The opinion of the court was delivered by: Pollak, District Judge.
The United States brought this action in the Eastern District
of Pennsylvania alleging that defendants had engaged in a scheme
of false medical billing in violation of, inter alia, the False
Claims Act, 31 U.S.C. § 3729 et seq., and the Federal Debt
Collection Procedures Act, 28 U.S.C. § 3001 et seq. Thereafter,
defendants filed two separate motions to transfer venue. The
first sought transfer pursuant to 28 U.S.C. § 3004(2)(b), a venue
provision of the Federal Debt Collections Procedures Act.
Defendants filed a separate motion to dismiss and/or for change
of venue pursuant to 28 U.S.C. § 1404(a) and 1406. On March 9,
1999, I denied defendants motions with respect to §§ 3004(2)(b)
and 1406. I stayed, however, defendants motion to transfer venue
pursuant to § 1404(a) pending further submissions by the parties.
Because defendants have now succeeded in showing that the
convenience of parties and witnesses would be served by such a
transfer, and that the proposed transfer is consistent with the
interests of justice, and because the Eastern District of
Missouri is a district in which the action "might have been
brought," I will grant defendants' motion and transfer venue to
the Eastern District of Missouri.
The government alleges that the defendants cooperated in a
scheme to defraud the Medicare system. As described in the
government's complaint, the scheme involved the billing of
medical supplies in Pennsylvania for use in several states in the
Midwest. Defendants incorporated Lancer in Pennsylvania in order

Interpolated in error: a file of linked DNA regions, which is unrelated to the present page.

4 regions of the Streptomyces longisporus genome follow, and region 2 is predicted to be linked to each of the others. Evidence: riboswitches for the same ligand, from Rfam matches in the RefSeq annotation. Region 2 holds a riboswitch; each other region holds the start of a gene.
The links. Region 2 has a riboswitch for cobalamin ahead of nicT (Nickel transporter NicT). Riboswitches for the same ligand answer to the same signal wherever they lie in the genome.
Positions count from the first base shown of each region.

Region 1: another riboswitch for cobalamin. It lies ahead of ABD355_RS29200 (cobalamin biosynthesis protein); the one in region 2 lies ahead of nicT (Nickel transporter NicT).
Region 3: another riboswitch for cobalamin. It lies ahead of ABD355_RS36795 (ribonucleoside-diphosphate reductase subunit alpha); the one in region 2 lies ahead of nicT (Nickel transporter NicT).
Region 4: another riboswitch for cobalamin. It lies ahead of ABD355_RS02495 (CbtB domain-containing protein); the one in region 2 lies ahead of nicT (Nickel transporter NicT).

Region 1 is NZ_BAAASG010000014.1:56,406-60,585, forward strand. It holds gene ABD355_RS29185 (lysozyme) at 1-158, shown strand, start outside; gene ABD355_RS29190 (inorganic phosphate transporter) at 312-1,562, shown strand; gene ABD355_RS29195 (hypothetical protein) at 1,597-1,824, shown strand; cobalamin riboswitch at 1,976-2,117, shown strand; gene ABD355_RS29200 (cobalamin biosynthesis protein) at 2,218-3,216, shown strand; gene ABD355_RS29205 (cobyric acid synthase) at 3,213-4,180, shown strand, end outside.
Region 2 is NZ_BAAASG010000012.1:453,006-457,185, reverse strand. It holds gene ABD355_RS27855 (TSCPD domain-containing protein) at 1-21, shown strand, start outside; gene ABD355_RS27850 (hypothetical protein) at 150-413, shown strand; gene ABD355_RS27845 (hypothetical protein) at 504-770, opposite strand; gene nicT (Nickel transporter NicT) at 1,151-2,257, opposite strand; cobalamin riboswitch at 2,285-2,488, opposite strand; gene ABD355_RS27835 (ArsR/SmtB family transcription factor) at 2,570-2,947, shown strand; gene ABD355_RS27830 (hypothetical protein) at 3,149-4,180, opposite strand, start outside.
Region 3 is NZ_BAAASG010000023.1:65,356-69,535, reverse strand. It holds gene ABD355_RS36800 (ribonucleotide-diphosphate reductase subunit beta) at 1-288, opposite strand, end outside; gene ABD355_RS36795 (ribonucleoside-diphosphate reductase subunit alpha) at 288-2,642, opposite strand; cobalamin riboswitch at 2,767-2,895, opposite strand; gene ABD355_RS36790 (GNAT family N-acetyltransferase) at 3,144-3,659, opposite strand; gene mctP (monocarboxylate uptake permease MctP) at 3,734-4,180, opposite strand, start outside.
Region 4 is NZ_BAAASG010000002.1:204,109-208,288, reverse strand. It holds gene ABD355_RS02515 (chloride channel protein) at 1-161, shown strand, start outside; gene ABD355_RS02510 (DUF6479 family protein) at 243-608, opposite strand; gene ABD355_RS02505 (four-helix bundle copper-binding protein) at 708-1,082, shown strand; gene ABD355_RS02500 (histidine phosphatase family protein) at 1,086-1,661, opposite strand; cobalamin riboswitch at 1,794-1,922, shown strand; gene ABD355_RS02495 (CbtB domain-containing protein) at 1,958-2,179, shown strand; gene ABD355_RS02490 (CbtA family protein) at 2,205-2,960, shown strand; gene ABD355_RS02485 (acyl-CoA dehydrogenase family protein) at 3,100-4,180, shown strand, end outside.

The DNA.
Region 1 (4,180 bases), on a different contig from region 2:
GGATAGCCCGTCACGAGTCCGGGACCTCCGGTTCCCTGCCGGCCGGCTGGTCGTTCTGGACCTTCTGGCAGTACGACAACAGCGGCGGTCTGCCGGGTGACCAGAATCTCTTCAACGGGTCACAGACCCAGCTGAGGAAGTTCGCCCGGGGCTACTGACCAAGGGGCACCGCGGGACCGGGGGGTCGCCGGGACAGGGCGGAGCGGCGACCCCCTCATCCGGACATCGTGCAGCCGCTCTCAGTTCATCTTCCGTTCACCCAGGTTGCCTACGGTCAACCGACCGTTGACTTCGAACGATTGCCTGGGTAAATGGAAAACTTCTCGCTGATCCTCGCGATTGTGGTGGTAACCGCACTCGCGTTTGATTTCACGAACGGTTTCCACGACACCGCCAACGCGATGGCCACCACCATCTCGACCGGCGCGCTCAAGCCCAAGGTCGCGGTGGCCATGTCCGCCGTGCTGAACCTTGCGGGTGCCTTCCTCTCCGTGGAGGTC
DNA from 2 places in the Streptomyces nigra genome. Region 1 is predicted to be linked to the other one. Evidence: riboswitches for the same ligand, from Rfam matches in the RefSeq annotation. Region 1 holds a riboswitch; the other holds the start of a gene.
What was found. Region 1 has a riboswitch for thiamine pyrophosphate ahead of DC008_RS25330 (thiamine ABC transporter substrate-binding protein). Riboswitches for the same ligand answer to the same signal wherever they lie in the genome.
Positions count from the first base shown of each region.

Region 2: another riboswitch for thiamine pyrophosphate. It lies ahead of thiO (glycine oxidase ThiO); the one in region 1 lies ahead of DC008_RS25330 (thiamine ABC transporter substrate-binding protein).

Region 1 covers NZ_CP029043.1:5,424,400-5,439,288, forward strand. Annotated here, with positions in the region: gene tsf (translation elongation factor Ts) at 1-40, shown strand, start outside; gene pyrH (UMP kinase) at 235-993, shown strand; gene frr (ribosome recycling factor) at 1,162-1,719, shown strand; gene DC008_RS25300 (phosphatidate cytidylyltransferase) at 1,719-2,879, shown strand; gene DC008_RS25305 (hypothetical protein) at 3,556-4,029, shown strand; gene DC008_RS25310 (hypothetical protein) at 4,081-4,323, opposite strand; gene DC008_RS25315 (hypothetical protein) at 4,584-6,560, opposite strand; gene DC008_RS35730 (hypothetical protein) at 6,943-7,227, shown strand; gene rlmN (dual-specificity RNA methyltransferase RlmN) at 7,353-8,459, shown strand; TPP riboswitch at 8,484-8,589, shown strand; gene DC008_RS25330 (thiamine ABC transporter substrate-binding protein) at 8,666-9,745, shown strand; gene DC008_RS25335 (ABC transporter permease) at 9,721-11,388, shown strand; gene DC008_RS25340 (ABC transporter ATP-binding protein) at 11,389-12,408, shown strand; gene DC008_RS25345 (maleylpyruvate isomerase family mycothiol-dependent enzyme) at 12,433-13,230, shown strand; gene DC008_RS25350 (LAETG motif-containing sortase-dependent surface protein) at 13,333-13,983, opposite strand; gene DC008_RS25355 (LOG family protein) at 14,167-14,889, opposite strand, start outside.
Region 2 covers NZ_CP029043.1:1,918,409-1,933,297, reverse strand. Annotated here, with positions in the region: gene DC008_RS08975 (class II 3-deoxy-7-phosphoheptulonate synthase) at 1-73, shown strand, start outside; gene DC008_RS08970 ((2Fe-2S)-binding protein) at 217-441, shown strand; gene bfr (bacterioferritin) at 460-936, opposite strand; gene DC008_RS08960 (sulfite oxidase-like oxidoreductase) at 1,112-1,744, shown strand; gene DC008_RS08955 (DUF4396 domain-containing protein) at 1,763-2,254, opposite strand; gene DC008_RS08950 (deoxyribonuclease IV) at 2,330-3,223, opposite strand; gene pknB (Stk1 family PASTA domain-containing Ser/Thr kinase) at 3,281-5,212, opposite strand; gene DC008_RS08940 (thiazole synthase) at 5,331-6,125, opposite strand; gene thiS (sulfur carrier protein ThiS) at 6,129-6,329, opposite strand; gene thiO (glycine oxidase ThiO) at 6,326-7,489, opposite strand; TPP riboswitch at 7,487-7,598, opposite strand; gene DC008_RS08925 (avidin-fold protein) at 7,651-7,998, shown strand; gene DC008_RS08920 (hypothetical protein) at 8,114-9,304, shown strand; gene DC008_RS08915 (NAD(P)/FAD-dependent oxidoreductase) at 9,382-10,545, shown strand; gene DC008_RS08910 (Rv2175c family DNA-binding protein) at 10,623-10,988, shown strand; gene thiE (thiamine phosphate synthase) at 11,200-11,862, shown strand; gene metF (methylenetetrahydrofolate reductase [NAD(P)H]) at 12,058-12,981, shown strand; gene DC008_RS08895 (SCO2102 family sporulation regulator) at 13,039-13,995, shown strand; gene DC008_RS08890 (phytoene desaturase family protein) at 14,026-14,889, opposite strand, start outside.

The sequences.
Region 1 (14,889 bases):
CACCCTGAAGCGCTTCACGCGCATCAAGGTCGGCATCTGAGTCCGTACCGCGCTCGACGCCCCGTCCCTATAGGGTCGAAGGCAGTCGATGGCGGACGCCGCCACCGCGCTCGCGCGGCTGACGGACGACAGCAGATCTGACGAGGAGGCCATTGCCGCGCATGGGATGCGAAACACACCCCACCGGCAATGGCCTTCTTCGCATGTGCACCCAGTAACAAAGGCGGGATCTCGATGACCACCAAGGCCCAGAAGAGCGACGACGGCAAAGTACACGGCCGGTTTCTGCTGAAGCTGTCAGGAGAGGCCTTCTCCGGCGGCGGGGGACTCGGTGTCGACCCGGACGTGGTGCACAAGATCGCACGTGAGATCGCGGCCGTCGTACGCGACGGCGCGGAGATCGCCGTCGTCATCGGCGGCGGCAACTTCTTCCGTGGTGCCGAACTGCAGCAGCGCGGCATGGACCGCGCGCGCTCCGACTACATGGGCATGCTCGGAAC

to have access to the Pennsylvania Medicare reimbursement rates.
Those rates were substantially higher than the rates applicable
in Missouri, Illinois, Nebraska, and Kansas — the states in which
the medical supplies were ultimately sold. The government thus
contends that defendants billed the Medicare Trust Fund for
supplies at rates substantially higher than those to which it was
entitled for the sales at issue.
Defendants allegedly carried out their scheme in the following
manner. The two Missouri corporations used their sales
representatives to find appropriate patients in nursing homes in
Missouri, Illinois, Kansas, and Nebraska. The Missouri
corporations supplied these customers with the ordered items. The
supplies were then charged by Lancer to Pennsylvania Blue Cross,
which processed such claims in Pennsylvania — at the Pennsylvania
reimbursement rates — having entered into a contractual
arrangement with Health Care Financing Administration to provide
such services. The HCFA is charged with the administration of the
All told, the defendants contend that there were thirty nursing
homes with which the Missouri corporations did business, and thus
which might be directly relevant to the scheme here alleged. Of
these, seven are located within the Eastern District of Missouri,
and three more are within the "St. Louis metropolitan area,"
although they are located in Illinois. The remaining nursing
homes are all located in Illinois, Kansas, and Nebraska.
The residences of each of the eleven individual defendants are
listed as being located in Missouri; the listed residences of
nine of them are in the St. Louis area, and are thus within the
Eastern District of Missouri. Further, two of the three corporate
defendants have their principle place of business in the Saint
Louis area. Thus, eleven of the fourteen defendants reside in the
Eastern District of Missouri, and all but Lancer, which is
incorporated in Pennsylvania, reside in Missouri.
The government has painted defendant Lancer as a shadow
corporation. Lancer was incorporated, and had a mailing address,
in Pennsylvania. The government contends, however, that Lancer
did not actually occupy the office at that address. Additionally,
all of its stock was owned by the individual defendants in this
the government claims that the corporation did not have any
Section 1404(a) provides: "For the convenience of parties and
witnesses, in the interest of justice, a district court may
transfer any civil action any other division where it might have
been brought." Transfers of venue pursuant to 28 U.S.C. § 1404(a)
are discretionary. See Shutte v. Armco Steel Corp.,
431 F.2d 22, 25 (3d Cir. 1970). Transfer of this action to the Middle
District of Missouri is thus appropriate if (1) this action could